information on the biology of species and the ecology of habitats found around the coasts and seas of the British Isles

Oval venus (Timoclea ovata)

Distribution data supplied by the Ocean Biogeographic Information System (OBIS). To interrogate UK data visit the NBN Atlas.
Only coastal and marine records shown



Timoclea ovata has a fairly thin, sub-triangular shaped shell up to 2 cm long. The outer surface of the shell is sculptured with up to 50 radiating ridges crossed with numerous concentric grooves, giving it a rough appearance. The outer colour is variable, usually white, pale brown or light yellow, but typically with streaks or blotches of pink, brown or purple. The inner surface is white-orange with a purple tinge, and the inner margin of the shell is finely ridged (crenulate).

Recorded distribution in Britain and Ireland

Common around all British coasts but with very few records from Ireland.

Global distribution



Found in sand, muddy-sand and gravel offshore, at depths ranging from 3 m to 180 m.

Depth range


Identifying features

  • Shell thin, equivalve and oval to triangular in shape.
  • Shell almost equilateral, beaks in front of the midline with a faint lunule.
  • Sculpturing of around 50 radiating ridges and many concentric grooves, with clear growth stages.
  • Colour variable, but typically with streaks and blotches of pink, brown or purple.
  • Inner shell margin crenulate for most of its length.
  • Pallial sinus small and triangular.
  • Three cardinal teeth in each valve.

Additional information

Timoclea ovata superficially resembles a genus of cockle, Parvicardium, but the hinge teeth show it to be a venus shell.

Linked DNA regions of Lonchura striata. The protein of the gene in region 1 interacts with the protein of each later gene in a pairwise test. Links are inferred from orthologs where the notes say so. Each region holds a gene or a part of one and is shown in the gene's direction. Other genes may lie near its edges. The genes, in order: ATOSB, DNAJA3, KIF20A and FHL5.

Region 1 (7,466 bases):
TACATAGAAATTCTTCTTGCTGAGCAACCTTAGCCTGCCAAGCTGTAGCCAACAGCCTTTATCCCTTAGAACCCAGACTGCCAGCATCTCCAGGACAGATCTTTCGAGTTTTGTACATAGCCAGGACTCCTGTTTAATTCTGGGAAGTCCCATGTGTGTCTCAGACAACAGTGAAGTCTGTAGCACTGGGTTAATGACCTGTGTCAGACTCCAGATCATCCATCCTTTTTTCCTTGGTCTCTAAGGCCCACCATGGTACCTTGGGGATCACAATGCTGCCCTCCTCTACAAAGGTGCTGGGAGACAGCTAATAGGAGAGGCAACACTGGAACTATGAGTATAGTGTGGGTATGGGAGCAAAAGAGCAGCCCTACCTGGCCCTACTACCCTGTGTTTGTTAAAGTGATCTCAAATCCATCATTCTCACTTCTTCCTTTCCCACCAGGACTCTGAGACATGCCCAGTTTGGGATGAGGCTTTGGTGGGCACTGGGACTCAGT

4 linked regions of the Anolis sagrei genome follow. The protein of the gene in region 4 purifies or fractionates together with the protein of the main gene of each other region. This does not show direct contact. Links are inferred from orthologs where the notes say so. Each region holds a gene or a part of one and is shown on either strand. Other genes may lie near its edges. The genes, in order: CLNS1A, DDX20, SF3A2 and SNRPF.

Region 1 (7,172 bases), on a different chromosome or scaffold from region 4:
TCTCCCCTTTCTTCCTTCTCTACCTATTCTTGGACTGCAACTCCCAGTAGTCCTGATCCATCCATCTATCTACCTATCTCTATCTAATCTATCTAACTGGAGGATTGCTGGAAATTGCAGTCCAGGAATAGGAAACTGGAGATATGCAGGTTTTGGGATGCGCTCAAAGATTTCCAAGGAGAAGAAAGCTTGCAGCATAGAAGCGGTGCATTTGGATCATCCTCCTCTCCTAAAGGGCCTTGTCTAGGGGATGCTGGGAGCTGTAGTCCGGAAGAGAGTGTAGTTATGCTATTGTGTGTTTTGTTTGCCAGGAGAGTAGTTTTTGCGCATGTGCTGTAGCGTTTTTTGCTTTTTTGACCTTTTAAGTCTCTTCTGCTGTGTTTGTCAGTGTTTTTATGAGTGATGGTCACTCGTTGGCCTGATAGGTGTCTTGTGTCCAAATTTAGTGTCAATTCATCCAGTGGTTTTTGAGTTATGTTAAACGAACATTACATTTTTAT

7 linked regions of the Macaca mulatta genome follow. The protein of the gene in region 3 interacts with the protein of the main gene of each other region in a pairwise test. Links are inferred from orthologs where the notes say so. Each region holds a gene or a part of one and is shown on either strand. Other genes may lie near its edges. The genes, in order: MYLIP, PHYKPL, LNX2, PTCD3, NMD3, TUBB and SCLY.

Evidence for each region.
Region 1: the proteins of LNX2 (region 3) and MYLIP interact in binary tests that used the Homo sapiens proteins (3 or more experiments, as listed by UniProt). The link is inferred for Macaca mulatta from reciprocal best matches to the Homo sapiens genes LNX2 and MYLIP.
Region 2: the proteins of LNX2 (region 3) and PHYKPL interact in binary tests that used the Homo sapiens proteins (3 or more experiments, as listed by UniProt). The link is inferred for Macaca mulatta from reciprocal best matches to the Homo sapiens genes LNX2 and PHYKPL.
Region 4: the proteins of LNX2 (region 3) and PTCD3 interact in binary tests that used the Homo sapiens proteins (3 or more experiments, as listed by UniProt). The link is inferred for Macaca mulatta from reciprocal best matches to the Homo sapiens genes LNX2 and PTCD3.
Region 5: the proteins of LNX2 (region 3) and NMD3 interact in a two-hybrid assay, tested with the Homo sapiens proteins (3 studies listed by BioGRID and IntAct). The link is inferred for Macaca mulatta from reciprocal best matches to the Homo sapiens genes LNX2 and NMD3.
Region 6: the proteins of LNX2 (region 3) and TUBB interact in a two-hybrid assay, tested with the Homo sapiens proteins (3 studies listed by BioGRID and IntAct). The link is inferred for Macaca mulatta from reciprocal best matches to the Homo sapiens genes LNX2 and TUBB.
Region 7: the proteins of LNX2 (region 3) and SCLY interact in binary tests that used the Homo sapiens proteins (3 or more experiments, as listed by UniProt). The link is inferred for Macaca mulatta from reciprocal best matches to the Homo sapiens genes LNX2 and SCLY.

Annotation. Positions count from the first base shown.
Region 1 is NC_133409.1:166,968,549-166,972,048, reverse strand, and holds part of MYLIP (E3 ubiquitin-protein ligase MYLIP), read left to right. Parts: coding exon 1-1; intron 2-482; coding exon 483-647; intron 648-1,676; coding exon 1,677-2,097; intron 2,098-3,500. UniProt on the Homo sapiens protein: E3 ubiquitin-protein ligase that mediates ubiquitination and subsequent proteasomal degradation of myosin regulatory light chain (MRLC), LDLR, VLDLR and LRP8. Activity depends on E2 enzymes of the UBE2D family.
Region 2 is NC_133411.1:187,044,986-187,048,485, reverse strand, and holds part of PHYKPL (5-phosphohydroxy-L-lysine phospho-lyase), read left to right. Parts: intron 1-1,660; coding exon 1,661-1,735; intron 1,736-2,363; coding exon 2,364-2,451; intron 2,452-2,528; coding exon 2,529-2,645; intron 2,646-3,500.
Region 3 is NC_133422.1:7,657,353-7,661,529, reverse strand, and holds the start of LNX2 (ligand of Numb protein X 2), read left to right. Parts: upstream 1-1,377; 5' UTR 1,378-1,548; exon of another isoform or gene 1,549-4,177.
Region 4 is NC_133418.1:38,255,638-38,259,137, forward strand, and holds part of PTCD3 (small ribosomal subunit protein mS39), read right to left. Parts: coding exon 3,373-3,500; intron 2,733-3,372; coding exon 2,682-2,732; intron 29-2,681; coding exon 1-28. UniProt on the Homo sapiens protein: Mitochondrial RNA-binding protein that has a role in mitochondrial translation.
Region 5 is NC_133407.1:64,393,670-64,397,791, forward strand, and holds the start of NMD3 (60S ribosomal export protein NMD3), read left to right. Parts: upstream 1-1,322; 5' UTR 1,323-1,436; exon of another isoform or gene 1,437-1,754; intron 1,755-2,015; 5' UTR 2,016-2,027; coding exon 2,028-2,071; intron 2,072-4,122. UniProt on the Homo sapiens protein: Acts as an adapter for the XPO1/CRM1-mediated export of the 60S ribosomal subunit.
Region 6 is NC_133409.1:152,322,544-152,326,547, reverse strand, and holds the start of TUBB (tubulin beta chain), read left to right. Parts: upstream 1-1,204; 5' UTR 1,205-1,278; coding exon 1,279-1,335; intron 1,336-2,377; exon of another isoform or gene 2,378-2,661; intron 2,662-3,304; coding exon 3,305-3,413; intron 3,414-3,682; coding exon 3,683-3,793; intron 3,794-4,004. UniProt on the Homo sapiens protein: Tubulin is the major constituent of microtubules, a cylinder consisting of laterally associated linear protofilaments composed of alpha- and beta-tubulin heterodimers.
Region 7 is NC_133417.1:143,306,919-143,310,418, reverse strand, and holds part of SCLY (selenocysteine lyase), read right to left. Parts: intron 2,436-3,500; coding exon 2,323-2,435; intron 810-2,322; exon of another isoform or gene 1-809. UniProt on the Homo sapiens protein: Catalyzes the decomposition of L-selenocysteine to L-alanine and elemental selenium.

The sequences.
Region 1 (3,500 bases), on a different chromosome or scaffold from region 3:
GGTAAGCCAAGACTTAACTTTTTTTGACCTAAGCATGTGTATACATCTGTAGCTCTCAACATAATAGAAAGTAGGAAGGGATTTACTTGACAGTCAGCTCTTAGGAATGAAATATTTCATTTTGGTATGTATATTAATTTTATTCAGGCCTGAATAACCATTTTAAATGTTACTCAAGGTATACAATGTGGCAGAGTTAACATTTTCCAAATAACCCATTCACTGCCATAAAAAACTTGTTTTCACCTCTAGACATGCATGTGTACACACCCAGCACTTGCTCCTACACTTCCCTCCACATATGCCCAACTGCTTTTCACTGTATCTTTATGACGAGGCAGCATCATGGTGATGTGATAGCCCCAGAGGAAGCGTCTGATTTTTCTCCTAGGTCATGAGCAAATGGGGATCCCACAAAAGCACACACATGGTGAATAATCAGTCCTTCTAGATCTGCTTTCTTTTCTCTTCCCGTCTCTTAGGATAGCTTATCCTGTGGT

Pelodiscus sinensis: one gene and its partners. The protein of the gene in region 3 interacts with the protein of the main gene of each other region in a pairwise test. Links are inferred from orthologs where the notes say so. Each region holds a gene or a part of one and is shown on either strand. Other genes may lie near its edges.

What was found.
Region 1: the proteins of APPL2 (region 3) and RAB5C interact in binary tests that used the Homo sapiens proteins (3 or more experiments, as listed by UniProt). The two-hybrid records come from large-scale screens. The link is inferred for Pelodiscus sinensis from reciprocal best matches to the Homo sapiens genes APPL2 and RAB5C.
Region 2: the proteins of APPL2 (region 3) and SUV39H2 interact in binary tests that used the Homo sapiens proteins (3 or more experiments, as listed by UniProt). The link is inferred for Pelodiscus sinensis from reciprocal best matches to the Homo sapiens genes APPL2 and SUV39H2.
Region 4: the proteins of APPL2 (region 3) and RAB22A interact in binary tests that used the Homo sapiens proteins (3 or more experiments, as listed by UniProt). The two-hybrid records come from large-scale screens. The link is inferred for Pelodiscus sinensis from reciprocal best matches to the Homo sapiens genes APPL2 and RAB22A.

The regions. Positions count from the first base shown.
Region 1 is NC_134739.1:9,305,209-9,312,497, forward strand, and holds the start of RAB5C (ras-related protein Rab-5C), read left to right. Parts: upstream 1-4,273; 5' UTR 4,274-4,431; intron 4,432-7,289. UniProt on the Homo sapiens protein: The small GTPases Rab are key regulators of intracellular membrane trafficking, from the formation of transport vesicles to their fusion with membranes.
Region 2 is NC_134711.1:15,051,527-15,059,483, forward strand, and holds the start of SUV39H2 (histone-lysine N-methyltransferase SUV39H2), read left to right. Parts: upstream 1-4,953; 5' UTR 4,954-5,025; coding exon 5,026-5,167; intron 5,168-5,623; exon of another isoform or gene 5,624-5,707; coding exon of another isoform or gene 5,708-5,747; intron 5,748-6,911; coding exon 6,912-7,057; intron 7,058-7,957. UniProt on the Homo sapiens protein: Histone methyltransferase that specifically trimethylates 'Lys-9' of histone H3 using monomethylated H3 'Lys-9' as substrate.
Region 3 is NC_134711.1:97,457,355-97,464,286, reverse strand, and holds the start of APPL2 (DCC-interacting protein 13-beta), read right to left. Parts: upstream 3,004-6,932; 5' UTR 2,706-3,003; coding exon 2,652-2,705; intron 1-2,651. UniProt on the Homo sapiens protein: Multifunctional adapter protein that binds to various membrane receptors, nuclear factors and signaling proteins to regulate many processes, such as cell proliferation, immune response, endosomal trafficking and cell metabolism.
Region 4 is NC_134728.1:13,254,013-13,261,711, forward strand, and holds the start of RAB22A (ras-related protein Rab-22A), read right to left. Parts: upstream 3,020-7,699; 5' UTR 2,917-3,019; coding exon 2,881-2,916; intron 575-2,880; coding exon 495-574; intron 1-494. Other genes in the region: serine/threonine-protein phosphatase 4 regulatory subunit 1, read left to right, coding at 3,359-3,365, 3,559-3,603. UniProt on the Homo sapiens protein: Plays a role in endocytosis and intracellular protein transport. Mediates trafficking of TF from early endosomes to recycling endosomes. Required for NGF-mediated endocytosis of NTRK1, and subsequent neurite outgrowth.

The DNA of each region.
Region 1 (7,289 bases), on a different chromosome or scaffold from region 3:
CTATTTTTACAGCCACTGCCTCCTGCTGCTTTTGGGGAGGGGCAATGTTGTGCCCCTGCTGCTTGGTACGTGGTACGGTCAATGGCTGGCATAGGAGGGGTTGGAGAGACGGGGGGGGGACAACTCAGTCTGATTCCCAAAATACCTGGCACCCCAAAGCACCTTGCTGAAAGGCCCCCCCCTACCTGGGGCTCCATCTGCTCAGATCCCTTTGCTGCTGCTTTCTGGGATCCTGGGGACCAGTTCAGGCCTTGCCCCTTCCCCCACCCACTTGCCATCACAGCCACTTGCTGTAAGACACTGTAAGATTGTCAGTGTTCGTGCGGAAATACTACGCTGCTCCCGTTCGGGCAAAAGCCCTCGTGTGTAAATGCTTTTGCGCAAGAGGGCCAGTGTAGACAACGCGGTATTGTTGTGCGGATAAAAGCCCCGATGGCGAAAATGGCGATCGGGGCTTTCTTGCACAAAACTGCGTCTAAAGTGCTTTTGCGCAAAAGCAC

Listed by

- none -

Further information sources

Search on:


  1. Allen, J.A. 1962. The fauna of the Clyde Sea area. Mollusca. Millport: Scottish Marine Biological Association.

  2. Bruce, J.R., Colman, J.S. & Jones, N.S., 1963. Marine fauna of the Isle of Man. Liverpool: Liverpool University Press.

  3. Fish, J.D. & Fish, S., 1996. A student's guide to the seashore. Cambridge: Cambridge University Press.

  4. Foster-Smith, J. (ed.), 2000. The marine fauna and flora of the Cullercoats District. Marine species records for the North East Coast of England. Sunderland: Penshaw Press, for the Dove Marine Laboratory, University of Newcastle upon Tyne.

  5. Hayward, P., Nelson-Smith, T. & Shields, C. 1996. Collins pocket guide. Sea shore of Britain and northern Europe. London: HarperCollins.

  6. Hayward, P.J. & Ryland, J.S. (ed.) 1995b. Handbook of the marine fauna of North-West Europe. Oxford: Oxford University Press.

  7. Howson, C.M. & Picton, B.E., 1997. The species directory of the marine fauna and flora of the British Isles and surrounding seas. Belfast: Ulster Museum. [Ulster Museum publication, no. 276.]

  8. JNCC (Joint Nature Conservation Committee), 1999. Marine Environment Resource Mapping And Information Database (MERMAID): Marine Nature Conservation Review Survey Database. [on-line]

  9. Laverack, M.S. & Blackler, D.M., 1974. Fauna & Flora of St. Andrews Bay. Scottish Academic Press (Edinburgh & London).

  10. MBA (Marine Biological Association), 1957. Plymouth Marine Fauna. Plymouth: Marine Biological Association of the United Kingdom.

  11. National Biodiversity Network (NBN) Atlas website. Available from:  Accessed 01 April 2017

  12. Picton, B.E. & Costello, M.J., 1998. BioMar biotope viewer: a guide to marine habitats, fauna and flora of Britain and Ireland. [CD-ROM] Environmental Sciences Unit, Trinity College, Dublin.

  13. Tebble, N., 1976. British Bivalve Seashells. A Handbook for Identification, 2nd ed. Edinburgh: British Museum (Natural History), Her Majesty's Stationary Office.


This review can be cited as:

Farrell, C. 2006. Timoclea ovata Oval venus. In Tyler-Walters H. and Hiscock K. (eds) Marine Life Information Network: Biology and Sensitivity Key Information Reviews, [on-line]. Plymouth: Marine Biological Association of the United Kingdom. [cited 20-08-2018]. Available from:

Last Updated: 26/01/2006